PROVO — It has been reverberating off the walls of the Student Athlete Building that fronts BYU’s outdoor football practice field, echoing inside the Indoor Practice Facility, and ringing across the finely manicured turf at LaVell Edwards Stadium since spring camp opened way back on March 4.
That’s how the Cougars have ended virtually every get-together in 2019 leading up to the rivalry showdown on Aug. 29 at LES. Actually, it has been pretty common for BYU players to utter their first opponent’s name every year in the Kalani Sitake era — “Beat Arizona” was last year’s rallying cry — and it has worked.
The Cougars have won their last five openers, three straight under Sitake.
Somehow, though, the post-practice exclamations have been delivered with more force, more intensity than usual in preseason training camp this month. And they’ve followed what players and coaches have described as the most fiery, focused and passionate practices in recent memory.
Losing eight straight games to a rival, including last November’s soul-crusher at Rice-Eccles Stadium, 35-27, will do that to a team.
“I’m absolutely sick of hearing about (the rivalry losing streak),” said senior receiver Micah Simon, a Texan, “and I’m not even from here.”
Senior safety Austin Lee took it a step farther, saying, “Everything I have done the last eight or nine months is to be ready for the season, and to be ready for Game 1. It just burns, man. It really just burns.”
Don’t be fooled; The Cougars have been watching Utah film and scheming for the Utes’ highly touted defense and new U. offensive coordinator Andy Ludwig’s tendencies for months now. They will turn all their attention to the Utes, ranked No. 14 in the preseason Associated Press Top 25, on Thursday after breaking camp with a closed scrimmage Wednesday at the stadium.
“This has been a great opportunity, at least from BYU’s side,” said assistant head coach Ed Lamb. “We aspire to beat Utah. It has been a long time. We have tremendous respect for what they’ve done. I think there was a time historically where it was a motivator for Utah’s program to catch BYU and to win their share of rivalry games. Clearly, that’s flipped now, and it is a central motivating factor for our players, and we sure appreciate the opportunity to unleash that passion and let them go.”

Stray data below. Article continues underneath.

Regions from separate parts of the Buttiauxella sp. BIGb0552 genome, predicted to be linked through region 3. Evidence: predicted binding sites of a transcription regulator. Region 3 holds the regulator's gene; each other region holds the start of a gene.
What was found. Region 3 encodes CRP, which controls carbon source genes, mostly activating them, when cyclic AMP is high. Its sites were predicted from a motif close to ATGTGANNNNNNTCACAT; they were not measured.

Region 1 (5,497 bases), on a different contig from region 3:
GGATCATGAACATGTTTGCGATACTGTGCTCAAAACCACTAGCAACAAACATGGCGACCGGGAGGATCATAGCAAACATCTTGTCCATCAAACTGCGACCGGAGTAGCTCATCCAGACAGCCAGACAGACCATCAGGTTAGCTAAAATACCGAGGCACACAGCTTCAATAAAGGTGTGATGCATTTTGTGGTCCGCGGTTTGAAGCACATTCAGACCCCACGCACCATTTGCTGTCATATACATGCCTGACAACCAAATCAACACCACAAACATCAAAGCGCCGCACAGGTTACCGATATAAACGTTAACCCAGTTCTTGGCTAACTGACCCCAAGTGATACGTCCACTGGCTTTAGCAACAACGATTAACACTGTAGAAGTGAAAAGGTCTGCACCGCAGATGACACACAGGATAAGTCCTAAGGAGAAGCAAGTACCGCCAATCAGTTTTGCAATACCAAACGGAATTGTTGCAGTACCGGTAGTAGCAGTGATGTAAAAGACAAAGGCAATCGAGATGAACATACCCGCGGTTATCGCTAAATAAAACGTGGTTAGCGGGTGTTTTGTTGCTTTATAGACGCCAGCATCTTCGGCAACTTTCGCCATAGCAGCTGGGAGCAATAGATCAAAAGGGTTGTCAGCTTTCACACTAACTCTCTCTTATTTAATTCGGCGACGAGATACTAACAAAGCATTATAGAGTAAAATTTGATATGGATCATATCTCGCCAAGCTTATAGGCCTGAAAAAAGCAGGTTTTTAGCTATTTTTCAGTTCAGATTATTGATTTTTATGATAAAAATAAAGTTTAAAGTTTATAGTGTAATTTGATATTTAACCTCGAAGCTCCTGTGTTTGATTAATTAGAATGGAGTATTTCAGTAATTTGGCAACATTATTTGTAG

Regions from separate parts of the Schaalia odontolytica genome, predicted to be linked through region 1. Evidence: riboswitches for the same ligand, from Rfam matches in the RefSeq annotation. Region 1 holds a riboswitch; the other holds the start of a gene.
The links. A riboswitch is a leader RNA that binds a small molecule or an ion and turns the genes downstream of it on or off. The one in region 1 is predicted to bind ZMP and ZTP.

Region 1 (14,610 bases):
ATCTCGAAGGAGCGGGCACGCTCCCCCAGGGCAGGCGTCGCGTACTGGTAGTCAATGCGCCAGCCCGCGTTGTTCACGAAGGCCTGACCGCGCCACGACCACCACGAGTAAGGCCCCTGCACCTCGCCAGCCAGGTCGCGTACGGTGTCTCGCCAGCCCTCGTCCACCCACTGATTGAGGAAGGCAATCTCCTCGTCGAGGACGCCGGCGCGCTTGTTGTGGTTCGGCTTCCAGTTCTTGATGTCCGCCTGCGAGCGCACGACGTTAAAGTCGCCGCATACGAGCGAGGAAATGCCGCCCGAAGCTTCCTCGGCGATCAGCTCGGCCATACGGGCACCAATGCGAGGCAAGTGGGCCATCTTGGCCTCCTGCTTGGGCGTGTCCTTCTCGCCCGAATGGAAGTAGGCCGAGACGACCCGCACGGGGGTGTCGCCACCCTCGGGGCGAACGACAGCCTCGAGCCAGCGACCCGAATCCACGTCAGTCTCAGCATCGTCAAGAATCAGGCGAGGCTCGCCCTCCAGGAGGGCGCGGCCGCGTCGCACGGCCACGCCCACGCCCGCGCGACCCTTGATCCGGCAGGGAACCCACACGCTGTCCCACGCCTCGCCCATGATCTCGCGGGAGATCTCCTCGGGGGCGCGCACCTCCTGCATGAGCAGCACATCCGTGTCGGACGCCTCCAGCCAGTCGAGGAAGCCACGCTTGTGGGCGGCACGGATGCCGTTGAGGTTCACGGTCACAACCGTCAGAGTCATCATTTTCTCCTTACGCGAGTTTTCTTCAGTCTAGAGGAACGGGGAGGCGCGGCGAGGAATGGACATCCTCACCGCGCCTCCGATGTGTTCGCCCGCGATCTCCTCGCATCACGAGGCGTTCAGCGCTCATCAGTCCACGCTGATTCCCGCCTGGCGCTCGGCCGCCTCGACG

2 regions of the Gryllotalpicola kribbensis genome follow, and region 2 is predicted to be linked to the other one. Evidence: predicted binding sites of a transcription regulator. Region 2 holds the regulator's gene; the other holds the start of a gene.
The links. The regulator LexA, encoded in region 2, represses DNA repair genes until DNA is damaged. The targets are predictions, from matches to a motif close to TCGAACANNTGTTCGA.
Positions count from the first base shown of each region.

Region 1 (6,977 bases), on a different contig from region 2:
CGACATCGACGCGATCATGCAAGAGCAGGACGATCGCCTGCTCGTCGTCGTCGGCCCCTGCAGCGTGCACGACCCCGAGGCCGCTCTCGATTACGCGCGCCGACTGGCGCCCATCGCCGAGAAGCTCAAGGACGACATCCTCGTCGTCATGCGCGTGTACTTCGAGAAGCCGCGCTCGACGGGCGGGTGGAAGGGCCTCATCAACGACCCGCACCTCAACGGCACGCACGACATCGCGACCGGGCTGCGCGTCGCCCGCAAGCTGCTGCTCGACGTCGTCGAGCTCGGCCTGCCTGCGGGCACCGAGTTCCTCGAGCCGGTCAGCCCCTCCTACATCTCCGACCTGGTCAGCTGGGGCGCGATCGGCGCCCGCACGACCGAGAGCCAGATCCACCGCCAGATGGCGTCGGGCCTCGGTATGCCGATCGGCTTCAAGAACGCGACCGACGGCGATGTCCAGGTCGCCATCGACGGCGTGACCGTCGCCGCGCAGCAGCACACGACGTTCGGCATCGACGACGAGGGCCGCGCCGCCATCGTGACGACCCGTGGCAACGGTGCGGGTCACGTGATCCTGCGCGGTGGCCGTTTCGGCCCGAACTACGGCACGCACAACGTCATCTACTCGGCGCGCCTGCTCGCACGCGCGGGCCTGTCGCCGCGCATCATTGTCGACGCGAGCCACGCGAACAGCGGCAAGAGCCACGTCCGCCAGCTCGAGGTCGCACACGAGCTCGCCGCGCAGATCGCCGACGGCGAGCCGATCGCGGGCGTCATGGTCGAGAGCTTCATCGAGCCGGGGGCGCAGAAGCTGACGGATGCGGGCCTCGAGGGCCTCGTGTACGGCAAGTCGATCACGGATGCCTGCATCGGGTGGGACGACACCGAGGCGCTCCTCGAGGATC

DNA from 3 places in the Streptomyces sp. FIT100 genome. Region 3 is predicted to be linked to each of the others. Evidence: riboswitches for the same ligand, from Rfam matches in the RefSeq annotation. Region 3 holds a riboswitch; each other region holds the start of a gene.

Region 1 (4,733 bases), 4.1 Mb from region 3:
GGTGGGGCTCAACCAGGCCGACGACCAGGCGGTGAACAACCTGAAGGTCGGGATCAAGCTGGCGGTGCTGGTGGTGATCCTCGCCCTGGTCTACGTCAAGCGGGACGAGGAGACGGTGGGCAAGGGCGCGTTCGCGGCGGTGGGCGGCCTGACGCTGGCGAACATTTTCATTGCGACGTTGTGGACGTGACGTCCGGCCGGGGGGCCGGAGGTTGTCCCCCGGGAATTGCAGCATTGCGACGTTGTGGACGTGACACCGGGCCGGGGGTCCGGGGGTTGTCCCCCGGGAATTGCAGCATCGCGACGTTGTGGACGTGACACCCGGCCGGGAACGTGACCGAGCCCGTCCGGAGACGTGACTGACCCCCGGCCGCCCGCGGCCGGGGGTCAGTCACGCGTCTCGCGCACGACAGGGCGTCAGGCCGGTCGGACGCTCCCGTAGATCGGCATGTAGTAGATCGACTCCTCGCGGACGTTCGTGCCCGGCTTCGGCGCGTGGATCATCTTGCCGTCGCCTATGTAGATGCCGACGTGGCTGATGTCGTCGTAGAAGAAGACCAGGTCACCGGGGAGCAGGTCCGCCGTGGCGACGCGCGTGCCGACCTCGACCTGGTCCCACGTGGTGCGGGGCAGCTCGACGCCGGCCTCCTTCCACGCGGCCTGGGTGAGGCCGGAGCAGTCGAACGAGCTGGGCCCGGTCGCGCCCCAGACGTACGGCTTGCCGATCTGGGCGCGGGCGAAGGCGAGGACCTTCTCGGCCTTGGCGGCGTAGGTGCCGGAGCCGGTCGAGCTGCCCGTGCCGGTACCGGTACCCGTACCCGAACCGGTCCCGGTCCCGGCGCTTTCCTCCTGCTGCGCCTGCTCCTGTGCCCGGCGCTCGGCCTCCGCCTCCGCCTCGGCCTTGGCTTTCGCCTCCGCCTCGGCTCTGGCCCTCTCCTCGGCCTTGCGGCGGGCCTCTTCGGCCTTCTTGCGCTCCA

Those days when former BYU coach Bronco Mendenhall and his staff would downplay the rivalry are long gone.
“I think it certainly matters that the rivalry is the opener, because that game is more important than the others,” said offensive coordinator Jeff Grimes. “I think any time you open with a big game, that is a positive, and it gets players focused and gives them motivation throughout the summer and fall camp. The magnitude of this game only heightens that.”
Utah will be out to match the record of nine consecutive wins in the rivalry, then no doubt will talk about breaking the record on Sept. 3, 2020 at Rice-Eccles in 2020.
“The thought of that makes me sick,” BYU linebacker Zayne Anderson said at June’s media day.
Which is why camp has been characterized by one word — intensity.
“It does feel more intense,” Sitake said. “Playing Utah (and having a front-loaded schedule) gives us more of a sense of urgency. The fact that we played them so recently (adds fire). It is really fresh on our guys’ minds. … Our guys are a little more serious, and more ready. I think that’s been a huge byproduct of our intensity.”
Will it matter, or will Utah’s seemingly superior talent and depth be too much to overcome, even at LES? That’s a topic for another day; Lee, a former Ute, said all the Cougars can do is become their “best selves” and see what happens.
“We’ve known we had them in Game 1, and that’s ingrained in us,” he said. “We were frustrated last November, and we took that frustration out on Western Michigan (49-18) in the bowl game and that momentum has continued to take place through the workouts and spring ball and practices the players have been running. We are very ready for it.”
Quarterback Zach Wilson, who has completed his last 19 passes — all 18 in the bowl game — said he approaches every game the same, but acknowledges that having the team he grew up cheering for and wanting to play for makes it all the more important to be ready.
“Luckily, we have had the whole summer to prepare for those guys,” Wilson said.
Defensive coordinator Ilaisa Tuiaki, a former Utah assistant, said a big reason why camp has been more intense is because Sitake has figured out how to make it that way.
“Kalani has more clarity in everything he is doing, and having Utah first adds to that,” Tuiaki said. “Obviously, it is a game that means more than some of the other ones. Not that the other ones are not important, but rivalry games always get your attention.”
Especially when they are up first, you’ve had nearly nine months to think about the previous one, and you haven’t won one since 2009.
“I say that we are going to shock some people,” Lee said.